Posted on August 27, 2013

3 Human Resource Needs for Manufacturers

The manufacturing industry provides 17.2 million American jobs, or about one in six private-sector jobs. But this major industry is not without its challenges: manufacturers are highly regulated and unionized. They also experience lots of seasonal work fluctuations and frequently have to deal with employees across many disparate locations. As such, manufacturers are under constant pressure to maximize efficiency. Here’s a closer look at some of the challenges manufacturers face:

Rules & regulations

Compliance challenges

Manufacturers must deal with strict labor legislation, managing compliance with the Department of Labor (DOL) and with the Occupational Safety and Health Administration (OSHA). They can often be tripped up by improperly classifying employees as exempt or not paying overtime correctly, resulting in a visit from Wage and Hour Division investigators. Workplace safety is also a prominent concern, since many manufacturing jobs can put employees at risk of serious injury if safety protocols are not followed. That’s why OSHA training and up-to-date safety policies are critical.

Unions

A highly unionized workforce presents certain HR and payroll challenges. Payroll systems must be able to easily handle union deductions and required pay scale differences. Reporting tools must be able to provide accurate documentation for discussions with union leaders. Some union matters may also require the skill of an experienced HR professional to help secure and maintain good relationships and help the business follow all union rules.

Labor management

Fluctuating workforce & seasonality
Many manufacturers deal with a certain amount of seasonality, which impacts labor demand and consequently, employee hours. Time and attendance systems must be able to handle changing schedules and have employee hours flow seamlessly into payroll. They must also provide immediate visibility into employee absences and missed punches, enabling supervisors to take corrective action and ensure that work is not interrupted.

Recruiting for specialized skills
A recent survey found that 49% of organizations are struggling to hire qualified talent for critical positions, and some of the hardest positions to fill include skilled trade workers, engineers and machinists. Recruiting for specialized skills can be a major challenge for manufacturers, making it all the more important to streamline the hiring process and guarantee that the right talent is getting to the right place at the right time.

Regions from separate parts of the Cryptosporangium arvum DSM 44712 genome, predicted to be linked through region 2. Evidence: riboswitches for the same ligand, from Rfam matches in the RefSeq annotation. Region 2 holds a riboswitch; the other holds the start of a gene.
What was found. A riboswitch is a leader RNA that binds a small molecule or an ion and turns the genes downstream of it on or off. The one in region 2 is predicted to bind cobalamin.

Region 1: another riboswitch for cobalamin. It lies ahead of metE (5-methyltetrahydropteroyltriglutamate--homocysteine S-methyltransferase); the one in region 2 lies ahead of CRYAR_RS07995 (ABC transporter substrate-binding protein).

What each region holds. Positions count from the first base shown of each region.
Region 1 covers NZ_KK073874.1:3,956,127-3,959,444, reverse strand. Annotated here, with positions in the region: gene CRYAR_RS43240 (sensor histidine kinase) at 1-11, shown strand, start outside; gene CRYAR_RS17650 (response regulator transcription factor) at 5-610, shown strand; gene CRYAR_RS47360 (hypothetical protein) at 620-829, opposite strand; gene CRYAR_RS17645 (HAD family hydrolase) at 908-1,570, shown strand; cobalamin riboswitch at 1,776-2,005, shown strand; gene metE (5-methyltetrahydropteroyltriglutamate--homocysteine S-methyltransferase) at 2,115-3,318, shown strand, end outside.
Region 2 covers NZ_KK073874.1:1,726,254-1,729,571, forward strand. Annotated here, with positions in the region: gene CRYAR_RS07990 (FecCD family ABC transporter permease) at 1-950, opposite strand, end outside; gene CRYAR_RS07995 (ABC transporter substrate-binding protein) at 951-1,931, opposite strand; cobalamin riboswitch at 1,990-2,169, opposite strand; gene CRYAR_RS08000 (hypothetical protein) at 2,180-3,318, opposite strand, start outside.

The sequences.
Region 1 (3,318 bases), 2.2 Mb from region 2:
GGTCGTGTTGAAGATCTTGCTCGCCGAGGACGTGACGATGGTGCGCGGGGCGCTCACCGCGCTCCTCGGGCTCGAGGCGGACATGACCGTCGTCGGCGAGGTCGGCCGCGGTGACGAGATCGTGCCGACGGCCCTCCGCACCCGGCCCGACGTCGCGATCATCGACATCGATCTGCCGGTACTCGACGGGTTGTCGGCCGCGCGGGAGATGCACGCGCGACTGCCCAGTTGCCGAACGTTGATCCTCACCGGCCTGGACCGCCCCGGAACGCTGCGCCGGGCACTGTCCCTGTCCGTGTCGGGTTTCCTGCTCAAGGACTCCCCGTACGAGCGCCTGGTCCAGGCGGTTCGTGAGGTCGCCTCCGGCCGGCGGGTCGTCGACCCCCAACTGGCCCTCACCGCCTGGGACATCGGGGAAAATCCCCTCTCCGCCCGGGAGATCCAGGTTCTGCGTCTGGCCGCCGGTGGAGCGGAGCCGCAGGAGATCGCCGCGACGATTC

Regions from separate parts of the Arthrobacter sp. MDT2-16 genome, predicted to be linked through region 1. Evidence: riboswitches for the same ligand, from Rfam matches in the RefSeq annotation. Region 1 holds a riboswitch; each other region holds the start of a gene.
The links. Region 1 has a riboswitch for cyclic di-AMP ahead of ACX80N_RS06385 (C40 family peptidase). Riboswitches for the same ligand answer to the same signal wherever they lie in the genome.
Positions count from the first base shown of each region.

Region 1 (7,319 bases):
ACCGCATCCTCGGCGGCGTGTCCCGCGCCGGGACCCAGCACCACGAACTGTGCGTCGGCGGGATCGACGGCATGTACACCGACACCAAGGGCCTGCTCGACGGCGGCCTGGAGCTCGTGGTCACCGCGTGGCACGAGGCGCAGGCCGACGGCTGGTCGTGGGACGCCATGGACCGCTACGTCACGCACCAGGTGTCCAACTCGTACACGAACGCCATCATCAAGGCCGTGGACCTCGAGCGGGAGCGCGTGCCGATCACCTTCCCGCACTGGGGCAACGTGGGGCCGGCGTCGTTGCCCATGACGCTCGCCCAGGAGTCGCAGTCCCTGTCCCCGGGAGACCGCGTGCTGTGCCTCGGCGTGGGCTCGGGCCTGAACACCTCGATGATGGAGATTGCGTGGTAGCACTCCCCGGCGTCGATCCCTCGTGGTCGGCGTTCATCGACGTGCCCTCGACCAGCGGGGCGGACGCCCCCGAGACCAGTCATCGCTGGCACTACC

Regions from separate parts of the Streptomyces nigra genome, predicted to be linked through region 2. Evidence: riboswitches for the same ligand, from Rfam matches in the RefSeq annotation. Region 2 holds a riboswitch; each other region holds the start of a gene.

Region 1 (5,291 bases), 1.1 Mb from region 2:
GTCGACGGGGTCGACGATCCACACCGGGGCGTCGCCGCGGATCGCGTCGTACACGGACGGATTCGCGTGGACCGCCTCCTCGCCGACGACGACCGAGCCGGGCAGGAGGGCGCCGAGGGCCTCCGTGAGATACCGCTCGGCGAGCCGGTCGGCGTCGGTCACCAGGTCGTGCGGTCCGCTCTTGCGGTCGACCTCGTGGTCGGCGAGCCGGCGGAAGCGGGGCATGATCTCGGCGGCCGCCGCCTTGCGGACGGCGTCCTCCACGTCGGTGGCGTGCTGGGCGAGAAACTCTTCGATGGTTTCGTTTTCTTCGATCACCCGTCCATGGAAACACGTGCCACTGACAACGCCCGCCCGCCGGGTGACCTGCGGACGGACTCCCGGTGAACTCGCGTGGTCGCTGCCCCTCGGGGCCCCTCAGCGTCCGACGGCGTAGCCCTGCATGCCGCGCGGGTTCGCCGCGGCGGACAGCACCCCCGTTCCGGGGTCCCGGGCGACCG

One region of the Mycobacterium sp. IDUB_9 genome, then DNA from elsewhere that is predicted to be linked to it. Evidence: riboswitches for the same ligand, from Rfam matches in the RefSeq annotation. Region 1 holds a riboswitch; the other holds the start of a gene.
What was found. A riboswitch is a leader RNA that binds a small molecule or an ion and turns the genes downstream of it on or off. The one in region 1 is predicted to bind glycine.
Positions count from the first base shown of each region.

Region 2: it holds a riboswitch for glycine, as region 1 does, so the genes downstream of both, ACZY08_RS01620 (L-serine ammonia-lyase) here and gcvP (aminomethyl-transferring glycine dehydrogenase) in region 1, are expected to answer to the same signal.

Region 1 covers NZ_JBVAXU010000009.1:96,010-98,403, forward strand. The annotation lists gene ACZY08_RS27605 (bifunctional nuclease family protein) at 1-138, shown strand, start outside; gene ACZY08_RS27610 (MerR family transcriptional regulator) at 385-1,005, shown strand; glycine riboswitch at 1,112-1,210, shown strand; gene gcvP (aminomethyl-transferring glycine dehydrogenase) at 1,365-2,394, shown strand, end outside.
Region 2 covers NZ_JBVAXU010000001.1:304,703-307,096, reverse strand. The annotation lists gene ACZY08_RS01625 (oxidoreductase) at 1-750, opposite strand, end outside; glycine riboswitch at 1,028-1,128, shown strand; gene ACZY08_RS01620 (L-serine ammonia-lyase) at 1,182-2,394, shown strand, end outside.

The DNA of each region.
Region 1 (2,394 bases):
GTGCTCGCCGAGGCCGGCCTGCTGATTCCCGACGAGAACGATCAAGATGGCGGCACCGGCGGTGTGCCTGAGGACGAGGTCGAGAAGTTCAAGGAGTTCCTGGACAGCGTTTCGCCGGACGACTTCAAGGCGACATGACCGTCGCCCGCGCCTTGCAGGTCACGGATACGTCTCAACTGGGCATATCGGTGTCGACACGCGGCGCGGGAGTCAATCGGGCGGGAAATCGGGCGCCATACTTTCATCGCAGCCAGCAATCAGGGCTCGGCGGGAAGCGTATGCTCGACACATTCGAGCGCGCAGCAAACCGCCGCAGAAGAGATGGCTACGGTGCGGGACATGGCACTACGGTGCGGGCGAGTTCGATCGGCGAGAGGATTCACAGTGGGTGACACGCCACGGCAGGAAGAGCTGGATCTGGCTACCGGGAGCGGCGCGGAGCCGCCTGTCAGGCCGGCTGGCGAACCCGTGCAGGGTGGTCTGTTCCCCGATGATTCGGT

Disparate locations
Manufacturers must often manage communication, scheduling and reporting across many production facilities. Giving employees cloud or mobile access to schedules, pay history and time off balances caters to a workforce who is not often near a desktop computer. Integrated, cloud-based HR, timekeeping and payroll allow management to be mobile, responsive and have access to the data they need across all locations.

Benefits management
78% of manufacturers offer health care benefits to their employees, which is 24% higher than the national average. Using an HRIS can help ensure that benefits management, open enrollment and carrier communication are done quickly, correctly and in compliance with government regulations.

Reporting & analytics

Insight into labor costs
Despite technological advances, many manufacturing processes are still very labor-intensive. Organizations need insight into how much is really being spent on labor, which is often the number one cost of doing business. With sophisticated reporting tools, leaders can see labor costs across locations, analyze trends in overtime and make informed workforce decisions.

Responding to trends
Having quick access to labor data also allows manufacturers to respond to trends in real time. For example, if they notice that overtime has been unusually high over the past week, they can adjust schedules to compensate for the trend.

Access to other employee information can be powerful as well. When managers can view each employee’s OSHA training completion, industry certifications and expiration dates, they can be proactive about ensuring that training is completed and certifications are renewed. This helps the manufacturer remain in compliance and promote a safe workplace.

How to manage manufacturing challenges

Manufacturing requires workforce management products that are flexible enough to serve their unique needs yet powerful enough to get the job done. To be a strategic and successful manufacturer, companies need the right HR, payroll and timekeeping technology.

Paycor’s technology solutions give manufacturers the tools they need to succeed:
* Robust time attendance clock system with employee and manager self-service, scheduling and missed-punch notification
* Mobile app that lets employees view pay stubs, request time off and contact coworkers
* Custom reporting that allows you to analyze trends in labor costs, compensation and benefits
* Applicant tracking that simplifies the hiring process for specialized skills
* HR management, including streamlined benefits enrollment and employee recordkeeping
* Compliance management, including OSHA injury report tracking and FMLA tracking
* Intuitive payroll that handles union deductions with ease
* HR Support Center, an online knowledgebase with sample policies and HR best practices to increase the efficiency of your HR staff
* HR On Demand, providing access to HR professional who can answer your questions

See how Paycor’s HR, timekeeping and payroll technology helped manufacturer US Liner increase efficiency and reduce labor costs.


Sources: NBC, MetLife, Manpower 2012 Talent Shortage Survey, CRS Technologies